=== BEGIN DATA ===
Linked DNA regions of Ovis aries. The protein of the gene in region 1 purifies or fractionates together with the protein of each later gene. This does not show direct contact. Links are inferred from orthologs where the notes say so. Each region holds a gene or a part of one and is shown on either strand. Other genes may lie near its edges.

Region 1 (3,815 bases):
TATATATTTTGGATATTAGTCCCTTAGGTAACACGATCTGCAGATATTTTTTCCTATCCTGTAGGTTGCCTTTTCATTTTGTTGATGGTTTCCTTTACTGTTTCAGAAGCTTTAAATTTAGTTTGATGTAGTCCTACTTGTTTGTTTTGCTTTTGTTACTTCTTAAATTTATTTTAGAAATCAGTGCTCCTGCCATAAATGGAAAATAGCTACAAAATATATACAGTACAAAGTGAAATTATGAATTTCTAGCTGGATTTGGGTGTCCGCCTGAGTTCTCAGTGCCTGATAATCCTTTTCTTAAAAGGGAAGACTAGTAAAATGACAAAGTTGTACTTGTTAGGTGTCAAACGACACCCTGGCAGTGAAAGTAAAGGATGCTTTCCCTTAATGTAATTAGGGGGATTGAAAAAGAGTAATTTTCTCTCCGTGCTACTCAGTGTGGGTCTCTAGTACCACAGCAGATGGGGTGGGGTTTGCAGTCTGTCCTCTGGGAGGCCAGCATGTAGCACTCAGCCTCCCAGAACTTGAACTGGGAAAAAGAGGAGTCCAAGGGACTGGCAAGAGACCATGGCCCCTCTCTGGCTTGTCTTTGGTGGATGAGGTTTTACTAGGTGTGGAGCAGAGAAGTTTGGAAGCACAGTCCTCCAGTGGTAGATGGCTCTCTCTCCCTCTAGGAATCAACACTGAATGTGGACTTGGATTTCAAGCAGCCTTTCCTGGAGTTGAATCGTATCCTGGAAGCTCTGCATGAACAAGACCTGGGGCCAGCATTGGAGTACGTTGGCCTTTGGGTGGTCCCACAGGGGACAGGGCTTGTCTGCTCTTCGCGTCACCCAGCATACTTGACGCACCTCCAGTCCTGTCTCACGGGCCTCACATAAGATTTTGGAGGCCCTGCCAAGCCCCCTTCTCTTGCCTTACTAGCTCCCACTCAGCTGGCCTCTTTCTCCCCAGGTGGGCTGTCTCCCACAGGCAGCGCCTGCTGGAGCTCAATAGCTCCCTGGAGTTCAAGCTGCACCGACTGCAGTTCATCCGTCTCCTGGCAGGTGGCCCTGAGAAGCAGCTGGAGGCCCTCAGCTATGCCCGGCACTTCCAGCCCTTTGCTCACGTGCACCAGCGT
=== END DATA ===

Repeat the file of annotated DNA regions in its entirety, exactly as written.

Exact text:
Linked DNA regions of Ovis aries. The protein of the gene in region 1 purifies or fractionates together with the protein of each later gene. This does not show direct contact. Links are inferred from orthologs where the notes say so. Each region holds a gene or a part of one and is shown on either strand. Other genes may lie near its edges.

Region 1 (3,815 bases):
TATATATTTTGGATATTAGTCCCTTAGGTAACACGATCTGCAGATATTTTTTCCTATCCTGTAGGTTGCCTTTTCATTTTGTTGATGGTTTCCTTTACTGTTTCAGAAGCTTTAAATTTAGTTTGATGTAGTCCTACTTGTTTGTTTTGCTTTTGTTACTTCTTAAATTTATTTTAGAAATCAGTGCTCCTGCCATAAATGGAAAATAGCTACAAAATATATACAGTACAAAGTGAAATTATGAATTTCTAGCTGGATTTGGGTGTCCGCCTGAGTTCTCAGTGCCTGATAATCCTTTTCTTAAAAGGGAAGACTAGTAAAATGACAAAGTTGTACTTGTTAGGTGTCAAACGACACCCTGGCAGTGAAAGTAAAGGATGCTTTCCCTTAATGTAATTAGGGGGATTGAAAAAGAGTAATTTTCTCTCCGTGCTACTCAGTGTGGGTCTCTAGTACCACAGCAGATGGGGTGGGGTTTGCAGTCTGTCCTCTGGGAGGCCAGCATGTAGCACTCAGCCTCCCAGAACTTGAACTGGGAAAAAGAGGAGTCCAAGGGACTGGCAAGAGACCATGGCCCCTCTCTGGCTTGTCTTTGGTGGATGAGGTTTTACTAGGTGTGGAGCAGAGAAGTTTGGAAGCACAGTCCTCCAGTGGTAGATGGCTCTCTCTCCCTCTAGGAATCAACACTGAATGTGGACTTGGATTTCAAGCAGCCTTTCCTGGAGTTGAATCGTATCCTGGAAGCTCTGCATGAACAAGACCTGGGGCCAGCATTGGAGTACGTTGGCCTTTGGGTGGTCCCACAGGGGACAGGGCTTGTCTGCTCTTCGCGTCACCCAGCATACTTGACGCACCTCCAGTCCTGTCTCACGGGCCTCACATAAGATTTTGGAGGCCCTGCCAAGCCCCCTTCTCTTGCCTTACTAGCTCCCACTCAGCTGGCCTCTTTCTCCCCAGGTGGGCTGTCTCCCACAGGCAGCGCCTGCTGGAGCTCAATAGCTCCCTGGAGTTCAAGCTGCACCGACTGCAGTTCATCCGTCTCCTGGCAGGTGGCCCTGAGAAGCAGCTGGAGGCCCTCAGCTATGCCCGGCACTTCCAGCCCTTTGCTCACGTGCACCAGCGT